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Lecturing skills as predictors of tutoring skills in a problem-based medical curriculum

Authors Kassab S , Hassan N, Abu-Hijleh M, P Sequeira R

Received 16 September 2015

Accepted for publication 30 October 2015

Published 6 January 2016 Volume 2016:7 Pages 1—6


Checked for plagiarism Yes

Review by Single anonymous peer review

Peer reviewer comments 2

Editor who approved publication: Dr Md Anwarul Azim Majumder

Salah Eldin Kassab,1 Nahla Hassan,1 Marwan F Abu-Hijleh,2 Reginald P Sequeira3

1Department of Medical Education, Faculty of Medicine, Suez Canal University, Ismailia, Egypt; 2College of Medicine, Qatar University, Doha, Qatar; 3College of Medicine and Medical Sciences, Arabian Gulf University, Manama, Kingdom of Bahrain

Purpose: Recruitment of tutors to work in problem-based learning (PBL) programs is challenging, especially in that most of them are graduated from discipline-based programs. Therefore, this study aims at examining whether lecturing skills of faculty could predict their PBL tutoring skills.
Methods: This study included evaluation of faculty (n=69) who participated in both tutoring and lecturing within particular PBL units at the College of Medicine and Medical Sciences (CMMS), Arabian Gulf University, Bahrain. Each faculty was evaluated by medical students (n=45±8 for lecturing and 8±2 for PBL tutoring) using structured evaluation forms based on a Likert-type scale (poor to excellent). The prediction of tutoring skills using lecturing skills was statistically analyzed using stepwise linear regression.
Results: Among the parameters used to judge lecturing skills, the most important predictor for tutoring skills was subject matter mastery in the lecture by explaining difficult concepts and responding effectively to students' questions. Subject matter mastery in the lecture positively predicted five tutoring skills and accounted for 25% of the variance in overall effectiveness of the PBL tutors (F=22.39, P=0.000). Other important predictors for tutoring skills were providing a relaxed class atmosphere and effective use of audiovisual aids in the lecture.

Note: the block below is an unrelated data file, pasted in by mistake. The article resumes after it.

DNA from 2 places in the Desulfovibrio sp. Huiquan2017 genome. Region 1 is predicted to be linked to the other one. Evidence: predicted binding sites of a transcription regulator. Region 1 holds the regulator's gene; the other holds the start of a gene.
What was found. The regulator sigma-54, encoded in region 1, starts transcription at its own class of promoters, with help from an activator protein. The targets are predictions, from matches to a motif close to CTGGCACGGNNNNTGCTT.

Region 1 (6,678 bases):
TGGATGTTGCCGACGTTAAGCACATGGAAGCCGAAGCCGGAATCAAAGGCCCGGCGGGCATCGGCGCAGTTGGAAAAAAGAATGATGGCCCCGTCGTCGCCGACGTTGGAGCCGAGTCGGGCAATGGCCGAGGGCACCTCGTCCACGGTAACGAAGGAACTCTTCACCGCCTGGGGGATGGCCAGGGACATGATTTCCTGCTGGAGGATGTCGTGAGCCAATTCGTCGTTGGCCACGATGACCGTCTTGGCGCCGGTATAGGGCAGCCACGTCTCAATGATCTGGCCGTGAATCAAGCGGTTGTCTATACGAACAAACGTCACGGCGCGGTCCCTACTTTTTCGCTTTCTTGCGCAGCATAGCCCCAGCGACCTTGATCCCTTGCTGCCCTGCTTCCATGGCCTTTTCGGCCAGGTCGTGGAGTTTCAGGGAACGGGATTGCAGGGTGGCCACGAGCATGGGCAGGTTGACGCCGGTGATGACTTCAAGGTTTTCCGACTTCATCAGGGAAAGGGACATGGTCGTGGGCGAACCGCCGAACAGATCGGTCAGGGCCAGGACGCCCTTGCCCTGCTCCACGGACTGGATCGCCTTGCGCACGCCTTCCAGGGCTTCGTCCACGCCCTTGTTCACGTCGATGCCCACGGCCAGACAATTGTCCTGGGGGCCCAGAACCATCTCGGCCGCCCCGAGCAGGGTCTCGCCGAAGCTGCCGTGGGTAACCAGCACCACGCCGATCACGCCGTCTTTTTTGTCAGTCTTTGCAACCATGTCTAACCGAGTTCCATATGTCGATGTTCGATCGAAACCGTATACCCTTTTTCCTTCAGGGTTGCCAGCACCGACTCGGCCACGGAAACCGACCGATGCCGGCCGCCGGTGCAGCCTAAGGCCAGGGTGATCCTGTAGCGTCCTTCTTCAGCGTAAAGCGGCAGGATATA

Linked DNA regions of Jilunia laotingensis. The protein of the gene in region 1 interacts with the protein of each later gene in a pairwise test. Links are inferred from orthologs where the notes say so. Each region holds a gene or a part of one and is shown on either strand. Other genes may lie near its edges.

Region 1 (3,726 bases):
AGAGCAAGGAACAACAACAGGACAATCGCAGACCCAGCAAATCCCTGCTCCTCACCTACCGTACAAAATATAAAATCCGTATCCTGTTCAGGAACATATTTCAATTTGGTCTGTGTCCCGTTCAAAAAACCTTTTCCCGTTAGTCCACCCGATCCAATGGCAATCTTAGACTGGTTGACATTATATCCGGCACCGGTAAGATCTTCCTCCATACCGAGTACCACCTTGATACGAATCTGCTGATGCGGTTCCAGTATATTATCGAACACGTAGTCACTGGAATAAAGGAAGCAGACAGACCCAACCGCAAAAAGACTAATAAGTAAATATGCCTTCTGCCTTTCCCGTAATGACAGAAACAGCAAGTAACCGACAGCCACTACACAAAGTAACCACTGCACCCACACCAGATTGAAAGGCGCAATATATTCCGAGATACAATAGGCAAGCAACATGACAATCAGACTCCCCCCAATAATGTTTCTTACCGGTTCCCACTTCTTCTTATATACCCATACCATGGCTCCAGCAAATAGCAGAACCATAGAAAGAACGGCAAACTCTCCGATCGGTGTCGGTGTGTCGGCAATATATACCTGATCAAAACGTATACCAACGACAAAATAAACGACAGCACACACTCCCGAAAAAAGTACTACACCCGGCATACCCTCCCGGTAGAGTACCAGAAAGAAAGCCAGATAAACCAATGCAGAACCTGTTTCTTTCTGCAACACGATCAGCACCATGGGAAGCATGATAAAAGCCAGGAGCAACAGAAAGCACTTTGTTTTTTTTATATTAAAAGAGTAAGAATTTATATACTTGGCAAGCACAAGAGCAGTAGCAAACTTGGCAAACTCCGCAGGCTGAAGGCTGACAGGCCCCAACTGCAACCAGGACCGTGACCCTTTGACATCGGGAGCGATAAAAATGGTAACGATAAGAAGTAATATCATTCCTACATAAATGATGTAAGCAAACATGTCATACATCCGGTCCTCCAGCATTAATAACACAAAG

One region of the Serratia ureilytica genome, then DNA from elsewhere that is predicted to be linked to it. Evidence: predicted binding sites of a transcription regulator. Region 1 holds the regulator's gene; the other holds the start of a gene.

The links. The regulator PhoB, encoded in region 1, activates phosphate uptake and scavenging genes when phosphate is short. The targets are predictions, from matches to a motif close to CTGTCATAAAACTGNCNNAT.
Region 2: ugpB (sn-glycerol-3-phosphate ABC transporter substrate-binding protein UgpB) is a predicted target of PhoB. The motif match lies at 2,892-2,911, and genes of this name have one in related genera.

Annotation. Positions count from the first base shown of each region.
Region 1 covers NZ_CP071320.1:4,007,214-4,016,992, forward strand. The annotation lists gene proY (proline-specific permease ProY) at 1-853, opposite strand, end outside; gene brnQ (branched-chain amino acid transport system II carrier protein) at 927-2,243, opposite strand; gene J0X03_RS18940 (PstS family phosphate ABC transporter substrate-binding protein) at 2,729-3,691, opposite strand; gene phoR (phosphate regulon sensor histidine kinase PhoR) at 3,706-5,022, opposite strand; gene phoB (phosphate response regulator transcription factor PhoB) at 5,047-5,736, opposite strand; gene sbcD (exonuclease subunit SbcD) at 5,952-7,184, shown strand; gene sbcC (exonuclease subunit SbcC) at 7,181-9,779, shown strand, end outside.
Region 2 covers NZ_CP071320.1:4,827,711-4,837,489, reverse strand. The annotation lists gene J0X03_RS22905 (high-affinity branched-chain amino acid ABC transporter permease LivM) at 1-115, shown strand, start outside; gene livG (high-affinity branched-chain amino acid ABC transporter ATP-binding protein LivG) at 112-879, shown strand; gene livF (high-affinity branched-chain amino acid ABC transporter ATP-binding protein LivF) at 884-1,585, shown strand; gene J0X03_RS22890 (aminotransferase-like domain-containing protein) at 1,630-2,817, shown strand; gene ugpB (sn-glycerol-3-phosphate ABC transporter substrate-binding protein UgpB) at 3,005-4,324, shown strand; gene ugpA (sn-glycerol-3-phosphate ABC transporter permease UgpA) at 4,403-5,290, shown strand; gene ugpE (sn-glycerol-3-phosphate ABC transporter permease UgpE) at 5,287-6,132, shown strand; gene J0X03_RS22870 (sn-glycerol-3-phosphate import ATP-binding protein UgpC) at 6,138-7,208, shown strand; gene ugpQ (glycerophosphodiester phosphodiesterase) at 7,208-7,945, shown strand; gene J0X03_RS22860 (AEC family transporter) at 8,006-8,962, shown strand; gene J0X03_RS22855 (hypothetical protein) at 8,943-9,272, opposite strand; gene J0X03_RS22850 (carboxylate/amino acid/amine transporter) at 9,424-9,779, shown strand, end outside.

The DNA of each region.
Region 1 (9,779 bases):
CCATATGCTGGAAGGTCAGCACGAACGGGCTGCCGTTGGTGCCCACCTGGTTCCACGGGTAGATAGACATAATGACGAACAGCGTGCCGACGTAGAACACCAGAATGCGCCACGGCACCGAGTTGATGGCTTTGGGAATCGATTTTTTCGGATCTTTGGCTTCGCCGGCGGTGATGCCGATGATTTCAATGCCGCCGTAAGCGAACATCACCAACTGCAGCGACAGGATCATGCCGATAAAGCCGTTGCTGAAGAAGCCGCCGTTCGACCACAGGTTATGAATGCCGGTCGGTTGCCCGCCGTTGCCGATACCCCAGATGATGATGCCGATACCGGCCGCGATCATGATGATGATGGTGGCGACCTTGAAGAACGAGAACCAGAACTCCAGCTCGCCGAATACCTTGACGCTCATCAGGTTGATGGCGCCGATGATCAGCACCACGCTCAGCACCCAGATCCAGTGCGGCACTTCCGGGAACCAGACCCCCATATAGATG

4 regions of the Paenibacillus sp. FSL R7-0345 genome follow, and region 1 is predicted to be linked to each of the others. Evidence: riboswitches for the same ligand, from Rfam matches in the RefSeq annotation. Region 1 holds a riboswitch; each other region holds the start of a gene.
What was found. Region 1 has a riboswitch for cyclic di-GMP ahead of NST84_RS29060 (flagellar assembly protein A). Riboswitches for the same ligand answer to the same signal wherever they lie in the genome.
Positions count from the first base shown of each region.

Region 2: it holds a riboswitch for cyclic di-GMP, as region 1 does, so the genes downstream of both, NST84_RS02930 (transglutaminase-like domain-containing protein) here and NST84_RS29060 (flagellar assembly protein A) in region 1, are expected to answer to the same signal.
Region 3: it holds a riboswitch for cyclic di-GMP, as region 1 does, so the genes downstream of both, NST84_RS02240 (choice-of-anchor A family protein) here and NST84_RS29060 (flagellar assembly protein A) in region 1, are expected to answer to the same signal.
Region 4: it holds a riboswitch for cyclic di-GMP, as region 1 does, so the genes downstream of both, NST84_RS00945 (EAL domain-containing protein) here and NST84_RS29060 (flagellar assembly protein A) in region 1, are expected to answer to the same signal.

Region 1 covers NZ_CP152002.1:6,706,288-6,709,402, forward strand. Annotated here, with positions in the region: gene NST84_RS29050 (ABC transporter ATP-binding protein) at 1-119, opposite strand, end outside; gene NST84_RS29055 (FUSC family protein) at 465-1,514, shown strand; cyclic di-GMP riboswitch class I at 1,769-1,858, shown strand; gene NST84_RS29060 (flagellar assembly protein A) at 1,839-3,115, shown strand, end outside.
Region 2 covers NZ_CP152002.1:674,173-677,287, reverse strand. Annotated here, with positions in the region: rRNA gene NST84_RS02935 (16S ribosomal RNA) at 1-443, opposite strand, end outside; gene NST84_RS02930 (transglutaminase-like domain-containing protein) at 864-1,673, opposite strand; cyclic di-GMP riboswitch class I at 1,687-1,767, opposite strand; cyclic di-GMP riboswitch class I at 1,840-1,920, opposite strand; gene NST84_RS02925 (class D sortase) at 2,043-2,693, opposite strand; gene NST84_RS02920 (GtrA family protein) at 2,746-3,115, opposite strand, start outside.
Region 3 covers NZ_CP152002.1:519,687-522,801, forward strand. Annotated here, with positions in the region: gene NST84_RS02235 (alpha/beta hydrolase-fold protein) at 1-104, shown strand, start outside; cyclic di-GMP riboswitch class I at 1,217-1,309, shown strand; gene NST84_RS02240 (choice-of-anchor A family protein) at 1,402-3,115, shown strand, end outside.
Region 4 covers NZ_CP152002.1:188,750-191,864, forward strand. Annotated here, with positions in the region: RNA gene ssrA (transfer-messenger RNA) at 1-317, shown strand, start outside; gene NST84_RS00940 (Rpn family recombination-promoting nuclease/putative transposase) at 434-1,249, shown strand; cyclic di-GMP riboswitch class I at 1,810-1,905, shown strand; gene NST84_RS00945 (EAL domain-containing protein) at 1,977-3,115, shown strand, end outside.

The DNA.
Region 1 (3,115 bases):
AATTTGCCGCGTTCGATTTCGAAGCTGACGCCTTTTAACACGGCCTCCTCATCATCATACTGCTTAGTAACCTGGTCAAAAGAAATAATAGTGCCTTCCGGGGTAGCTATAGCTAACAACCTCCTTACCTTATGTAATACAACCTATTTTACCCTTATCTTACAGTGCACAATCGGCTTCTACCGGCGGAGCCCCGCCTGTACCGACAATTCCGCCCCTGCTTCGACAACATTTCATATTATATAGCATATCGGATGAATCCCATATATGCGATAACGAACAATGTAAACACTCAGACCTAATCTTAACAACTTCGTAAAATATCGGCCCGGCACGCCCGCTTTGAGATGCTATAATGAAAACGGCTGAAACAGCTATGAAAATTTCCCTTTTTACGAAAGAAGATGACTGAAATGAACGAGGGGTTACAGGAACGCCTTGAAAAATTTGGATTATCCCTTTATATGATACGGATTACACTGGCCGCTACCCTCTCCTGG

Conclusion: Predicting the tutoring skills based on lecturing skills could have implications for recruiting tutors in PBL medical programs and for tutor training initiatives.

Keywords: PBL, tutor, tutoring skills, lecturing skills

A Letter to the Editor has been received and published for this article.



The concept of learning rather than teaching was a major breakthrough that challenged the role of traditional teachers in the academic front.1 An effective teacher is the one who stimulates thinking and facilitates student learning.2 Therefore, the role of the teacher goes well beyond providing information, with the teacher having a range of key roles to play in the education process.3 Twelve roles for any medical teacher have been identified and grouped into six domains: information provider, role model, facilitator, student assessor and curriculum evaluator, curriculum and course planner, and resource material creator.3

Problem-based learning (PBL) is one of the learning strategies that enables the students to develop critical thinking skills through posing challenges based on clinical case scenarios.4 The small-group tutorial is one of the corner-stones in PBL5 during which students are put in an active learning situation by providing them with clinical problems.6 The problem comes first without advance readings, lectures, or preparation, serving as a stimulus for the need to know.7 The students then go through active discussion and analysis of problems, develop hypotheses, explain mechanisms, and generate learning issues.8 These student-generated learning needs guide self-directed learning between the tutorial sessions, and then in subsequent sessions, students reapply, synthesize, and appraise their learning.9 Teaching in a PBL curriculum is a much different experience than almost any other instructional method. In the PBL tutorial group, the teacher’s main role is a facilitator for the students learning. On the other hand, she/he may deliver lectures (Resource Sessions) to a large student group with a primary focus on the content expertise as lectures in PBL can also be an important learning resource.10

Therefore, the role of the PBL tutor is of pivotal importance, as student learning would depend on the tutor’s understanding and appreciation of her/his responsibilities in the small group.5 The tutor keeps the group focused on their tasks and guides them to achieve their goals.11 The tutor’s skills used during the PBL tutorial session are: asking open-ended questions, listening to students and intervening only when needed, helping students to reflect on their experience, monitoring progress of the group, promoting the group dynamics, stimulating critical thinking, and encouraging a warm tutorial atmosphere.12 The tutor must not dominate a session with content-specific questions and answers that convert it into a tutor-led seminar.9